You have to understand that when it comes to art there is a lot of competition out there. Why would a gallery or storefront give their precious space up to you vs. someone else? The answer is simple: YOU are the best at x*.

Take a look at @itsasign by Keith Henderson on IG to get an idea of specializing. He’s an artist who has honed his skills into making custom window splashes for business window displays. An excellent example of how to make doing what you love into a business and monetizing it.

Use Online Selling Platforms To Your Advantage

In today’s day and age, selling direct to consumer is as easy as creating an Etsy account or even a business IG page. Use these platforms to your advantage! They can be especially advantageous when you have mastered point number one, “Specialize”. First of all, people love buying handmade and custom made things from Etsy. It gives you a feeling of wow this was made just for me! It works out even better when it comes to gifts for people’s birthdays and holidays. Making your art customizable for people to buy as gifts is a huge advantage to being able to do what you love to create and make some money doing it.

Yes I know, Etsy takes a fee but trust me when I say that everything comes with a price. At least you’re putting your work out there to thousands of eyes who wouldn’t have seen it previously! I will probably do a more detailed post about how to create an Etsy page in a separate article.

As far as selling on IG goes or creating your own website, this too is a good way to sell products or gain a solid following. I would avoid posting only “product” posts on IG (especially on the feed) and post more about how it’s made or something funny like blooper reels. Take a look at @madeinthemoment on Instagram for an example.

Remember, IG or Tiktok are social apps and people will be lulled to sleep on your page if they don’t see anything entertaining. GET CREATIVE! IT’S WHAT YOU’RE GOOD AT!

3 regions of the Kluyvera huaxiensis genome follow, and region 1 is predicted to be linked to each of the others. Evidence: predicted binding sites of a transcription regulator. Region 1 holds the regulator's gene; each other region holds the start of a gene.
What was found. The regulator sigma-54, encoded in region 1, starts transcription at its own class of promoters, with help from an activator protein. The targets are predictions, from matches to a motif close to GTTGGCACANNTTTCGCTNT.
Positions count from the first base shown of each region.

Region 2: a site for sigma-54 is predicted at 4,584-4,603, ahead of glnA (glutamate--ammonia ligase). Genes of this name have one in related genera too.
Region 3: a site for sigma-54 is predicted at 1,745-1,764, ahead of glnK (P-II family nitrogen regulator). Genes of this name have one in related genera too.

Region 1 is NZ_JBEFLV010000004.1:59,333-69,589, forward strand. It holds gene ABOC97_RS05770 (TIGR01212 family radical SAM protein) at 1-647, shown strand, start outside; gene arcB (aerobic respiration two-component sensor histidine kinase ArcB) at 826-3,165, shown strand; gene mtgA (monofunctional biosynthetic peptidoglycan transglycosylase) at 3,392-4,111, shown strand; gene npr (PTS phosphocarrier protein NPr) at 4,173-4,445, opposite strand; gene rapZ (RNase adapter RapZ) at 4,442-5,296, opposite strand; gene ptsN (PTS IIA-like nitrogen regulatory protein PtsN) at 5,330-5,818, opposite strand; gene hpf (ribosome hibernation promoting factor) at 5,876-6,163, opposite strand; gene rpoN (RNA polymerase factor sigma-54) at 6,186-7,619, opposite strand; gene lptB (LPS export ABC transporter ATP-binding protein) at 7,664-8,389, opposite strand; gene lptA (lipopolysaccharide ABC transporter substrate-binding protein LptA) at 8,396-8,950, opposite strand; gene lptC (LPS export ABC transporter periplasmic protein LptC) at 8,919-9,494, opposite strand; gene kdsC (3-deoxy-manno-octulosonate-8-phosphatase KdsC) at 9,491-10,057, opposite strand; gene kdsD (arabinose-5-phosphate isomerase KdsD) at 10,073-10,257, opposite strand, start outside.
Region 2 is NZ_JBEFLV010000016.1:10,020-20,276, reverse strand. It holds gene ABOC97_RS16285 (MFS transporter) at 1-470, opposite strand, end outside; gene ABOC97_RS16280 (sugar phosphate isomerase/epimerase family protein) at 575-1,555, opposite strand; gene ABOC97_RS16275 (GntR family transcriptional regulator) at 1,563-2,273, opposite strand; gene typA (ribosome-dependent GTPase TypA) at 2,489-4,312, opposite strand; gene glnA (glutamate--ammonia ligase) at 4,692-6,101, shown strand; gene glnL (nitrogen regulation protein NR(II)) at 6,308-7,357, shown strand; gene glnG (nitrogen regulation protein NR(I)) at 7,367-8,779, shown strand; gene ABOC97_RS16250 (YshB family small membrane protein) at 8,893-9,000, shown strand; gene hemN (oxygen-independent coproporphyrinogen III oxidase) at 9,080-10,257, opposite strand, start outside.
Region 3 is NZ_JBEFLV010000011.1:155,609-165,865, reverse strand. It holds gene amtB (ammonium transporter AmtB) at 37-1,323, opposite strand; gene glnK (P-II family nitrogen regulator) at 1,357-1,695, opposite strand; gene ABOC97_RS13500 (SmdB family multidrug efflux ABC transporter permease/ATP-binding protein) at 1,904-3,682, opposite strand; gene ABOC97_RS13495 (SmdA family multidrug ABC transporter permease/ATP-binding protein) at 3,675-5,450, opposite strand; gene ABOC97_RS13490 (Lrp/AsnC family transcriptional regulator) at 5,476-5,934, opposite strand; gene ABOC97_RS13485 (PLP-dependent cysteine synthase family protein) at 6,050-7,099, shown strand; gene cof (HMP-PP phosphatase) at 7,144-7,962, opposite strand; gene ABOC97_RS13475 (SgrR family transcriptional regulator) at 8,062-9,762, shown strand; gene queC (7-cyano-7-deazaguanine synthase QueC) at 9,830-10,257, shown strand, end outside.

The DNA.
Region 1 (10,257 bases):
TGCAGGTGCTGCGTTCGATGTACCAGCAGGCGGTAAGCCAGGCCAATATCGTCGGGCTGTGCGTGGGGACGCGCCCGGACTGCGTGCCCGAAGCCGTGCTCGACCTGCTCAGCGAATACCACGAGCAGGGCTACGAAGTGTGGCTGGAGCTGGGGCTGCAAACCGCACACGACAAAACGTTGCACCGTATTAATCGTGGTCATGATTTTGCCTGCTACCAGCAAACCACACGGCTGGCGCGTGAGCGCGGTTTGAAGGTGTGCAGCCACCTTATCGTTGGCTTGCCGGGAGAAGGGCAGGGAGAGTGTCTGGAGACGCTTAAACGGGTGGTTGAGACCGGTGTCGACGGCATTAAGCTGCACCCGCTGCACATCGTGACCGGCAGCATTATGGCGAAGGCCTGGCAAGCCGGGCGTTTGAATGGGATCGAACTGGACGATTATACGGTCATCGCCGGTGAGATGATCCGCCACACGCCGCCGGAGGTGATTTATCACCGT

Instead, use IG or tiktok as a funneling tool to get people to click on your website or Etsy shop. The integration is awesome and powerful. Once you’ve gained a substantial following of people who love what you create, you can funnel them right into your site! Offer special coupons or call to action incentives for people who order from you directly.

We (@diversityconsign) sell our products directly through our story page on IG. We take venmo payments for holds and ship things out for an extra fee.

On The Road

Now that you have your social apps working to your advantage, it’s time to get the word out there. You can try and wait it out and spend your time twiddling your thumbs until word of mouth spreads or you can get yourself in the drivers seat and spread the word yourself!

Start by researching and getting involved with outdoor or indoor markets. They’re typically affordable (small start up costs) $50-100 and they can be great for exposure if you find one in a busy part of the city! I know for example @neoopenmarkets has a few in our local area of Boston! But if you do your research, you’ll definitely be able to find some near you.

You’re going to need a few basic things; a canvas tent, a foldable table, a card processor, table cloth and be prepared to have some products ready and available! Make the investment! Bring some business cards to hand out that can direct people back into your funnel and be ready to talk people’s ear off about who you are and what you do! Be prepared to spend some weekends traveling and waking up early.

If you’re an artist you’re going to want to make some prints available of your originals. Trust me, most people do not carry hundred of dollars on them during pop-up markets and are less likely to buy originals and carry them around. Use your social skills to tell them about where they can find your originals for sale.

Get your products in as many stores and local businesses that will take them. From a small business perspective, we love the feeling of helping someone gain exposure. Even if your art doesn’t get purchased in the store, you should have an artist bio made up letting shoppers know who you are and where they can find more of your products!


I know you want to spend your time creating new products but you need to remember that you’re trying to make some money here as well. Turning your art into a business is extremely time consuming and involved. That’s why only a small number of people actually succeed in transforming “doing what they love” into a sustainable career! You’re going to need to spend a lot of your time focusing on marketing yourself and creating a need for your work. That’s what separates the dreamers from the doers.

I would recommend watching YouTube tutorials and reading educational books on business regularly. After all, that’s what we’re really here to do right? Prove the nay-sayers wrong and show them that you can make a career making art and more importantly doing what you love!

Leave a comment down below and let us know if you think this information was helpful! -Much Love- …Ian Drake, Diversity Consignment.